The fact is, our word ' people,' though often less political in its signification than Volk, is more political than the German word Nation. Thus we must translate Volksvertretung by ' Representation of the people,' and we can only render Populus Romanus by ' the Roman people.' 

In many cases where Bluntschli uses the term State ' (Stat) it would be more idiomatic English to say * nation,' which is more exclusively political in its meaning than the German Volk; but the word ' State ' has been advisedly retained everywhere as a technical term to translate Stat, except where it occurs in compounds such as Statsrecht. It should be noted however that Stat is always much wider than our term ' Government/ with which 'State' is often used convertibly. ' Government,' again, because of this frequent equivalence with ' State,' is wider than the German Regierung.

 A good account of the different terms for ' Law ' will be found in Clark's Practical Jurisprudence, a Comment on Austin. It would be interesting to trace the connexion between some peculiarities of English Jurisprudence and this want of a distinctive word for Jus.

The references given by Bluntschli in the foot-notes have been carefully verified as far as possible. Several of them, unfortunately, are to works not easily accessible in this country.

 In many cases, they have been corrected and supplemented. Additional references have been made to Aristotle's Politics. In these, the books are quoted according to the order of the MSS. and the old editions, not the conjectural order of St. Hilaire, etc., adopted by Congreve and Welldon. The chapters and sections are those of the Oxford edition of Bekker, and the pages of the great Berlin edition of Aristotle have in most cases been added.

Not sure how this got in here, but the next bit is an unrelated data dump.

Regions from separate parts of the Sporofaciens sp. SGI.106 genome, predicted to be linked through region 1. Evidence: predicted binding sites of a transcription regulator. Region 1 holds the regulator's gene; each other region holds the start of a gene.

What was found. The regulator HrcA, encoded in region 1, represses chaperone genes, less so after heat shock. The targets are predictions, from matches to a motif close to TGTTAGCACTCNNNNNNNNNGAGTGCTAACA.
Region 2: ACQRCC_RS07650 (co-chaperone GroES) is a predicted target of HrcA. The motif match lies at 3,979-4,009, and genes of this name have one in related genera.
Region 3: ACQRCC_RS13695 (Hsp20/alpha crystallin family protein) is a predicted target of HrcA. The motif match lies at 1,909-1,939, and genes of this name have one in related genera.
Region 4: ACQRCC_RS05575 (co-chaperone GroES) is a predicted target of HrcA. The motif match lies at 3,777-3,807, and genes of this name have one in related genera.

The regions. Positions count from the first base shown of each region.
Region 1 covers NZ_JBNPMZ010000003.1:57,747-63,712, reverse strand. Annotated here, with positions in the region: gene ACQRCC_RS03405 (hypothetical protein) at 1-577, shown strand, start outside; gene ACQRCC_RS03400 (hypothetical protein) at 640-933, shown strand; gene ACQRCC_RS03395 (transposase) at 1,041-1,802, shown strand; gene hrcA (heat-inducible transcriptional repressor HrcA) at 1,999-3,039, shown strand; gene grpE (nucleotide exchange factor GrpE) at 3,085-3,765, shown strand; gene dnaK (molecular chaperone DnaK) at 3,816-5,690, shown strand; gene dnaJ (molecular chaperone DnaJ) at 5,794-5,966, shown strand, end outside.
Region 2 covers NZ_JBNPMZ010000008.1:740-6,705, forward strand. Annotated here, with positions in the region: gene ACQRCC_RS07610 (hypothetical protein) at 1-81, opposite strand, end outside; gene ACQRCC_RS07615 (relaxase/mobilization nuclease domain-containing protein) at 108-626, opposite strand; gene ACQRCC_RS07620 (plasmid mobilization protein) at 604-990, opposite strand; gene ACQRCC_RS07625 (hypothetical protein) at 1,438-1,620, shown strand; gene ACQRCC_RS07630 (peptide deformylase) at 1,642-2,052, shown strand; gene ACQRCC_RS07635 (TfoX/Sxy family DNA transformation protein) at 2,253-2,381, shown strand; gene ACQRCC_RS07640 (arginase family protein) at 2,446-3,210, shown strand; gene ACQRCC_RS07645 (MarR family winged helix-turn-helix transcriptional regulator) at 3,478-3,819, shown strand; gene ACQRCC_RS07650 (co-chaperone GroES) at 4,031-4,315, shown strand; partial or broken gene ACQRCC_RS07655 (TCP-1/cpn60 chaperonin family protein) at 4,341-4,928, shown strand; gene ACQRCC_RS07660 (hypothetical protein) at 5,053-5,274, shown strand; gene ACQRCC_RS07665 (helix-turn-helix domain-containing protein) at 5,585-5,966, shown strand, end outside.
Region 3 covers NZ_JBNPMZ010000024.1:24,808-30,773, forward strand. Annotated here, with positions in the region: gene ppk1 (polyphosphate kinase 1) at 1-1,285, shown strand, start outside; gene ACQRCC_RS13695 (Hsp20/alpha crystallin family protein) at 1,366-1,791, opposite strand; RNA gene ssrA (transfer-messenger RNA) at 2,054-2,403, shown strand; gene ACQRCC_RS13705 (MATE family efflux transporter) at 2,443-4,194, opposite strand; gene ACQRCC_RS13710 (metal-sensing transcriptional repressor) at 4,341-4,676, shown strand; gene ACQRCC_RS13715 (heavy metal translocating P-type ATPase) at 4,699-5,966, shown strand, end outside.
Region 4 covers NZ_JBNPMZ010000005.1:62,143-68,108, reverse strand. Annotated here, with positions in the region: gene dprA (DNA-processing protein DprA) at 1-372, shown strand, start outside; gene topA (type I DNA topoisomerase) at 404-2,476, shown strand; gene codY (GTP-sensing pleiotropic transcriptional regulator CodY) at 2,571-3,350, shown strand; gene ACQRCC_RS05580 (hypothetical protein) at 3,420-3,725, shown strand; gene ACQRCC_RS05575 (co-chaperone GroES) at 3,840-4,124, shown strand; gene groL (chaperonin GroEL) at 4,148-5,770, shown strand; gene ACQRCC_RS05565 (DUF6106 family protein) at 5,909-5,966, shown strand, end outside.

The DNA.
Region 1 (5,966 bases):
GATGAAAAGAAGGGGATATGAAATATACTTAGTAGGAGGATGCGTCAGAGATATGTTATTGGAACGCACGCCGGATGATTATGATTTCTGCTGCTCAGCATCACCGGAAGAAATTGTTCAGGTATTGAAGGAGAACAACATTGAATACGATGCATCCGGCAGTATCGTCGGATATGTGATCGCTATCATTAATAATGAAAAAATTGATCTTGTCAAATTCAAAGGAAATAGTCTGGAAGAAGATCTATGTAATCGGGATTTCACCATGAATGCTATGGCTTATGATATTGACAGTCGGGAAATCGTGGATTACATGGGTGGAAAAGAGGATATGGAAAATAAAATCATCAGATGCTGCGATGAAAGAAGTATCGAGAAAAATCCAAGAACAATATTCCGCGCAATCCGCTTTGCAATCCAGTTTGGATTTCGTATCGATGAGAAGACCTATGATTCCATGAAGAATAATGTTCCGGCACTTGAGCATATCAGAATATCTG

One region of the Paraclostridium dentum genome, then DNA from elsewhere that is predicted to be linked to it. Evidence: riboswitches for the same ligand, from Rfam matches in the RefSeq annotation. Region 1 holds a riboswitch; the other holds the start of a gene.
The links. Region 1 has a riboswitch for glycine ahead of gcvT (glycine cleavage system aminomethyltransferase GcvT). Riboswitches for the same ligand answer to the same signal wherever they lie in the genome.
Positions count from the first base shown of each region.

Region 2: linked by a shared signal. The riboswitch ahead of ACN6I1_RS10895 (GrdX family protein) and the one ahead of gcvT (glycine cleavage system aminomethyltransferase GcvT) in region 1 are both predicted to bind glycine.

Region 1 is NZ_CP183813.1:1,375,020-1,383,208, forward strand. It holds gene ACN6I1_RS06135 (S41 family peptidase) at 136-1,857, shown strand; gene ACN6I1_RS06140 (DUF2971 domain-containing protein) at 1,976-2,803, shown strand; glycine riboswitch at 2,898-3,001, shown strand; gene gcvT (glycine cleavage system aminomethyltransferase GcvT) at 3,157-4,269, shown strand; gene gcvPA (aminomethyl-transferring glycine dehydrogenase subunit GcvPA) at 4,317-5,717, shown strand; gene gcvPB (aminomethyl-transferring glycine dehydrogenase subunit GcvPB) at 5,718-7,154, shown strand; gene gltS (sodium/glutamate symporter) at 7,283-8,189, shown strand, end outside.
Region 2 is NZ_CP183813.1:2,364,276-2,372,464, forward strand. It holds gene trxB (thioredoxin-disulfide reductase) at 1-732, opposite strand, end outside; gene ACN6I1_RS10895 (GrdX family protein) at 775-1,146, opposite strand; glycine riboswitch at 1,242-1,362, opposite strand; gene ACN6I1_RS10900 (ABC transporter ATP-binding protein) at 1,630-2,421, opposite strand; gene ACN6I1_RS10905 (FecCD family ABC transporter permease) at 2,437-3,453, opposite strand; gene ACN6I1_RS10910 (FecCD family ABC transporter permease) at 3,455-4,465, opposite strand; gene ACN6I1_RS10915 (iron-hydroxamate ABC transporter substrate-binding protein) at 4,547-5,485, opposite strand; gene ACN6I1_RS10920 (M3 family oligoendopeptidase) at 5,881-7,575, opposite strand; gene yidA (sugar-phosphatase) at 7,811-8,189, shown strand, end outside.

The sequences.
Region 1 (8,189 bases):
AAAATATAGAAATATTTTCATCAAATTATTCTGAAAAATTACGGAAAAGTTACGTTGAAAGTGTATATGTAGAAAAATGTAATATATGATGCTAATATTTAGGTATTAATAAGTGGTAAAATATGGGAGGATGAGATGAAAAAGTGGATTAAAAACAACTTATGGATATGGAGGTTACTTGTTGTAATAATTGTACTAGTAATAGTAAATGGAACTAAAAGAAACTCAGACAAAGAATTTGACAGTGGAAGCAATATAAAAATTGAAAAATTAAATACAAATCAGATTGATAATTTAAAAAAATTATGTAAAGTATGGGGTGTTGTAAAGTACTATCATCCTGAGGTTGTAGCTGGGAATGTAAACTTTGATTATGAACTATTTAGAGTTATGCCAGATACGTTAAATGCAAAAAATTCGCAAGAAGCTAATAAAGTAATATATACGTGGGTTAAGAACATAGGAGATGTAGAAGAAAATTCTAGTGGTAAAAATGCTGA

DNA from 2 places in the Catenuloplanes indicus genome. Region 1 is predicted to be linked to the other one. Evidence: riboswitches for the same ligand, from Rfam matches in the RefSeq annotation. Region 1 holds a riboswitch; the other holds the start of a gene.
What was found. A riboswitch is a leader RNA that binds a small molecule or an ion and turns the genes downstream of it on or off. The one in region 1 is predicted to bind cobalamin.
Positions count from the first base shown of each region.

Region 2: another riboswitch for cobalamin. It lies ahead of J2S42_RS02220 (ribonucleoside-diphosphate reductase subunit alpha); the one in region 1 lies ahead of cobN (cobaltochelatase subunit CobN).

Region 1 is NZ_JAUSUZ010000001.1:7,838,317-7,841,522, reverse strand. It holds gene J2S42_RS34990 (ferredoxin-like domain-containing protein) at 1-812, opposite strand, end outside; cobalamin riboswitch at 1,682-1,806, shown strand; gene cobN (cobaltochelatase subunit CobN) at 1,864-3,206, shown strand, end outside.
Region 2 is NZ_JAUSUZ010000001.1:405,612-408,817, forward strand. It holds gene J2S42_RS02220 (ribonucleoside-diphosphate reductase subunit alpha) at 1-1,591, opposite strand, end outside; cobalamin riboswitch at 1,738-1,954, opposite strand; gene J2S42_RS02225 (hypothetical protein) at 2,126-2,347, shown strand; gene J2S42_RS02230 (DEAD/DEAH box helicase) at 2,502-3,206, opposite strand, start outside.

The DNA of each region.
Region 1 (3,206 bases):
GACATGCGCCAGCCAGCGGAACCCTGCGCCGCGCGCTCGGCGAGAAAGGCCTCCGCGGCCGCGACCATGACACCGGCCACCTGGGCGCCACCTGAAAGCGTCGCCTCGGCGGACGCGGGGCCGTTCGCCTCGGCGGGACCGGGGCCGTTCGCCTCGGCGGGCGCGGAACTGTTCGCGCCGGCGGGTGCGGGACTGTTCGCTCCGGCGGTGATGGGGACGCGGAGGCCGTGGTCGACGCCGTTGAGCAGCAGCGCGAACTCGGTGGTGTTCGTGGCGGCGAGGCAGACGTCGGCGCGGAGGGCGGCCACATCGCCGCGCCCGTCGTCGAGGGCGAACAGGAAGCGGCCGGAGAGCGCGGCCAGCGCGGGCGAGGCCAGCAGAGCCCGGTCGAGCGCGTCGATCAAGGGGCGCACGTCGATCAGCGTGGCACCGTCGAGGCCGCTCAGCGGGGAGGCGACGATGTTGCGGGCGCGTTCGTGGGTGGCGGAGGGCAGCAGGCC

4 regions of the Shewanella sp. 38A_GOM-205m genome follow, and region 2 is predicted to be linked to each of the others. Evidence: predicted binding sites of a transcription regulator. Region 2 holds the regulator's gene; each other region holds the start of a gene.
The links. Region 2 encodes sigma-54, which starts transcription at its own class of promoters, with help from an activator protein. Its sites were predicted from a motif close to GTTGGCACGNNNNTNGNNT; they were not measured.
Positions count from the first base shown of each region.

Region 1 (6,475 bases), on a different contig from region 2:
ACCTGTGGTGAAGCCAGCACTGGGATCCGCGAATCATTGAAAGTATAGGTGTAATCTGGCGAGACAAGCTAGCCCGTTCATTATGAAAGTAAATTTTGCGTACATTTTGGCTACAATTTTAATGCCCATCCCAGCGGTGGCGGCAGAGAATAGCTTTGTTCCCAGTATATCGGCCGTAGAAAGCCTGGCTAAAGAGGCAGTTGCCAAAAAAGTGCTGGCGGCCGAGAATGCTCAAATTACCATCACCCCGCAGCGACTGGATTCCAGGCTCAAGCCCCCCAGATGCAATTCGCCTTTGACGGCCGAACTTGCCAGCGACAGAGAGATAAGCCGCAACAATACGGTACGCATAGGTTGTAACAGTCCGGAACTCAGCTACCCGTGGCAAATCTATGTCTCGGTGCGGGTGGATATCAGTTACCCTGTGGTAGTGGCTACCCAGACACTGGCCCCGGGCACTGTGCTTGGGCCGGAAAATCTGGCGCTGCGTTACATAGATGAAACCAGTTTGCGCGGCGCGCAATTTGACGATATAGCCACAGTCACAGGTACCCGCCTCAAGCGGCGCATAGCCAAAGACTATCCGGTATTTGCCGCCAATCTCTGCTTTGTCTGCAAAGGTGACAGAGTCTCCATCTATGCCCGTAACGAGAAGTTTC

Some contents:

CHAPTER I. Political Science 1
Political Science defined: it does not include certain sciences which are auxiliary to it.— Divided into Public Law and Politics. These distinguished from Ethics: their relation to one another. — The Theory of the State in general is to be considered first.

CHAPTER II. Scientific Methods 5
methods true and false. — False methods: Ideology and Empiricism.— True methods: The historical and the philosophical: These united by the greatest writers: they supplement and correct each other.

CHAPTER III. General and Special Political Science . . l0
General Political Science based on Universal History.— What periods and races are significant.

CHAPTER IV. II. The Middle Ages 41
A. Christianity.— Attitude of the Early Church to the State. — The Papacy.— Pope and Emperor.— B. The J^eulons.— Their power: their character. — The idea of individual rights. — ' Particularism ' in politics. — Surviving tradition from antiquity. — Feudal law. — C. The influence of the Renaissance. The Roman Church kept alive the ideas of the Roman Empire. — The Holy Roman Empire. — Roman Law. — Republican traditions. — Gree theories. — The Renaissance: Influence of the Classical Revival.

the book details :
  • Author: Johann Caspar Bluntschli was a Swiss jurist and politician. Together with fellow liberals Francis Lieber and Édouard RenĂ© de Laboulaye, he developed one of the first codes of international law and war.
  • Publication date: 1895
  • Company: Oxford: The Clarendon press